Nowadays, with every intifada, suicide bombing and rocket fired at Israel, the Palestinians show they are not deserving of their own independent state.
Two points overlooked
In commenting on the recent Knesset debate about the presentation of Israel’s case regarding our rights in this land (“‘Pa Pa Pa’ – Kushan! The dilemmas of Israel’s hasbara,” Think About It, February 22), Susan Hattis Rolef takes MKs to task for using the Bible and the Balfour Declaration almost exclusively to buttress our case.
Quite correctly, she cites the 1922 League of Nations Mandate for Palestine, which includes the Balfour Declaration. She also mentions the 1947 UN partition plan, resolving that Palestine west of the Jordan River should be divided into Jewish and Arab states. However, she fails to mention what are probably the two most important elements in the Mandate for Palestine relating to Israel’s case:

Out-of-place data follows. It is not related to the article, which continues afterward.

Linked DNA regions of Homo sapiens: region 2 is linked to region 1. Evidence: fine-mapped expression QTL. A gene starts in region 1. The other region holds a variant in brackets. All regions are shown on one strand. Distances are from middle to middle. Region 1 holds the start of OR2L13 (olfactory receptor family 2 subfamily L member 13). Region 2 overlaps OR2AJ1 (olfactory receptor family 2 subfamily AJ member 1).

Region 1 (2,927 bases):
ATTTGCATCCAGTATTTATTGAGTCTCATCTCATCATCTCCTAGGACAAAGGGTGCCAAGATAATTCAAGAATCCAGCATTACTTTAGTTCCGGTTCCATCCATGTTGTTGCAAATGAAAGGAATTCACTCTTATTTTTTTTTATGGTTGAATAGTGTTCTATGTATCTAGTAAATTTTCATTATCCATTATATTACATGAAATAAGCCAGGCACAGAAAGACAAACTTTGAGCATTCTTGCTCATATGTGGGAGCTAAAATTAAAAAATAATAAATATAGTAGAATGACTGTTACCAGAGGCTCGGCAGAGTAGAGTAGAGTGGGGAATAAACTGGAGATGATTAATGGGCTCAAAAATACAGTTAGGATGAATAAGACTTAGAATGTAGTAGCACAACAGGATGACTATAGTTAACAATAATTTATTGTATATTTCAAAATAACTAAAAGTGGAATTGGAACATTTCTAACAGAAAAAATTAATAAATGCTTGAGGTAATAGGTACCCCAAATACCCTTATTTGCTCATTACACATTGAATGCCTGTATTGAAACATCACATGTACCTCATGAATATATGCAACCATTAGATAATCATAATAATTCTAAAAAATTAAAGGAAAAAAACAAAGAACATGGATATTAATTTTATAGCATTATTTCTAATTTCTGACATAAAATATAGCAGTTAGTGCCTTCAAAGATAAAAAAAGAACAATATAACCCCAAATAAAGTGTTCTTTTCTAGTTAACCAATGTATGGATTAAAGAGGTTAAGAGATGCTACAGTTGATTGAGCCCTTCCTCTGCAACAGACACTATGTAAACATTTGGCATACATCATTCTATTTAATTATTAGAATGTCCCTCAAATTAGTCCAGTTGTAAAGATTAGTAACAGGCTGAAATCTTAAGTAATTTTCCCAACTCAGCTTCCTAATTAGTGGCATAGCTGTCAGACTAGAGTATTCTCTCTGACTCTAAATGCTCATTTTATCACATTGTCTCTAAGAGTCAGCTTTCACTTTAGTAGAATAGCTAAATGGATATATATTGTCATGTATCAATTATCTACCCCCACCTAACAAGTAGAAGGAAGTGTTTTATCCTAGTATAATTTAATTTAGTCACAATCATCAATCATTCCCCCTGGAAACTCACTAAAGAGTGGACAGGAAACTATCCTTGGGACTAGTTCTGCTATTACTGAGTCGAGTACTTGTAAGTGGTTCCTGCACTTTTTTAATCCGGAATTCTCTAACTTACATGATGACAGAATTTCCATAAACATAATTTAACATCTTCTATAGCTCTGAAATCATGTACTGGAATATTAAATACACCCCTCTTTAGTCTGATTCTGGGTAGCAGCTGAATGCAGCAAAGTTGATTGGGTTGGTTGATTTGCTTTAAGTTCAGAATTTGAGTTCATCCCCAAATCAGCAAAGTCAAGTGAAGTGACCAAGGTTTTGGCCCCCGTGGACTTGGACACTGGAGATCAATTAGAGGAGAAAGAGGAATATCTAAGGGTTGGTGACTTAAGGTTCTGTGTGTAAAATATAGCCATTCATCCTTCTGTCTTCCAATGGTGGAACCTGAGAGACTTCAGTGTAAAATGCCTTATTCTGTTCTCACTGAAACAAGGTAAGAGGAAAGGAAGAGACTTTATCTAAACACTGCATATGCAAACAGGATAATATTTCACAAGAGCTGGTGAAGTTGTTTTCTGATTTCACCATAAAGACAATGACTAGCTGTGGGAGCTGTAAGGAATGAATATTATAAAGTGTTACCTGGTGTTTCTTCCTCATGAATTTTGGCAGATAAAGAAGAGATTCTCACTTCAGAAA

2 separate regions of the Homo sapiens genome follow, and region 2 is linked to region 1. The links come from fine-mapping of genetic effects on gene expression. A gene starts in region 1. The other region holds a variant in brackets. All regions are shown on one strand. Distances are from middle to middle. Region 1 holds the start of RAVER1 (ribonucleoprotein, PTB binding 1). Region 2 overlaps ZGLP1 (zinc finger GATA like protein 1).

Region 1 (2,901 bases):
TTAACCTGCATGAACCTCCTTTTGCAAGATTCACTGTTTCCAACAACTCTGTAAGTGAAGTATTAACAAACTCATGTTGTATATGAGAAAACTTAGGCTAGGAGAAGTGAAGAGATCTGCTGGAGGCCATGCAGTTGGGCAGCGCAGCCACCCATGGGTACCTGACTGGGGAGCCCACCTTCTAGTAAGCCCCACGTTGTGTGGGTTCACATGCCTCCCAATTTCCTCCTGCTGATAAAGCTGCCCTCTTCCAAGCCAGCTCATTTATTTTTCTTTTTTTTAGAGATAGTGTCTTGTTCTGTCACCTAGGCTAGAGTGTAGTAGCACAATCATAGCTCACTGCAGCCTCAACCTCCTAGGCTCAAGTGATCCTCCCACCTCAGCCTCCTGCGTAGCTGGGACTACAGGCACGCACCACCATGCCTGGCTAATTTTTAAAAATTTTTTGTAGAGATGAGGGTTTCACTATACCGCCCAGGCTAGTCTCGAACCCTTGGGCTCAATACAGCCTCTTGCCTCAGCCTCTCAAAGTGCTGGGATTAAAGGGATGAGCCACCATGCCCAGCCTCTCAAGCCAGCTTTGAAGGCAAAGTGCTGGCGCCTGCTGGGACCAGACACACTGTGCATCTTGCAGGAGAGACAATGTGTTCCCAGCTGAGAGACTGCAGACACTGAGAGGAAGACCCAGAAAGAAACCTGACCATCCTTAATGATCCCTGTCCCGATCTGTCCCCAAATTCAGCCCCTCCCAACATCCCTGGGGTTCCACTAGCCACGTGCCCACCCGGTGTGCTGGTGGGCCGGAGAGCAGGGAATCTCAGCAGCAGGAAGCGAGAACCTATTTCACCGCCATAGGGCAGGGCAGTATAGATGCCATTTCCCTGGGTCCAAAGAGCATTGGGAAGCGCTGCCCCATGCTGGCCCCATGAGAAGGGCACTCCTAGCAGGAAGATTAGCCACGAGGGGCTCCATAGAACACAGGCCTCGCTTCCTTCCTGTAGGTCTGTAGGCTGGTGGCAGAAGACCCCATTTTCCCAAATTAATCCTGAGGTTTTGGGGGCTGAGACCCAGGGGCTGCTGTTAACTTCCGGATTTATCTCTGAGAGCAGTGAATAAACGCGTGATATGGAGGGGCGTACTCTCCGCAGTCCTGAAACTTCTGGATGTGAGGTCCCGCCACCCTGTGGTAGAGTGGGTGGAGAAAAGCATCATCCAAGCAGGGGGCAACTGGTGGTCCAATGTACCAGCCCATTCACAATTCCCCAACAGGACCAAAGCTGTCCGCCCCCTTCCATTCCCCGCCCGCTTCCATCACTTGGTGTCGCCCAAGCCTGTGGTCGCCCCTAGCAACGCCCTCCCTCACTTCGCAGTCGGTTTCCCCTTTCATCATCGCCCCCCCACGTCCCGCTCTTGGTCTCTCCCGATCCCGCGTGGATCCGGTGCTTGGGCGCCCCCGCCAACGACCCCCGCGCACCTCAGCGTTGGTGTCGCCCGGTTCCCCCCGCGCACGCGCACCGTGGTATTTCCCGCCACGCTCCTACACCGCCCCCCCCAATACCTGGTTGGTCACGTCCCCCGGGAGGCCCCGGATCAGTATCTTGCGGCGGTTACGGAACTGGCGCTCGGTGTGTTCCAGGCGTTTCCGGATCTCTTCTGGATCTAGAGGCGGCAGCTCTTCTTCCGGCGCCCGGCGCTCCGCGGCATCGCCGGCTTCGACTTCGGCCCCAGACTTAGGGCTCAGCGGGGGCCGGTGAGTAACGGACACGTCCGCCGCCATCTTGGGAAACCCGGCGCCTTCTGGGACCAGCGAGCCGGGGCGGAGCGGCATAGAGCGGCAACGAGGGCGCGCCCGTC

1. The document’s preamble states that “recognition has thereby been given to the historical connection of the Jewish people with Palestine and to the grounds for reconstituting their national home in that country.”
2. Article 6 calls on the mandatory power to “encourage...close settlement by Jews on the land, including state lands and waste lands not required for public purposes.”
International recognition of these rights is enshrined in the Charter of the United Nations, Article 80 of which preserves intact “the terms of existing international instruments to which members of the United Nations may respectively be parties.”
Susan Hattis Rolef is either misinformed about the League of Nations Mandate for Palestine or is being somewhat disingenuous in order to make a point that fits her political philosophy.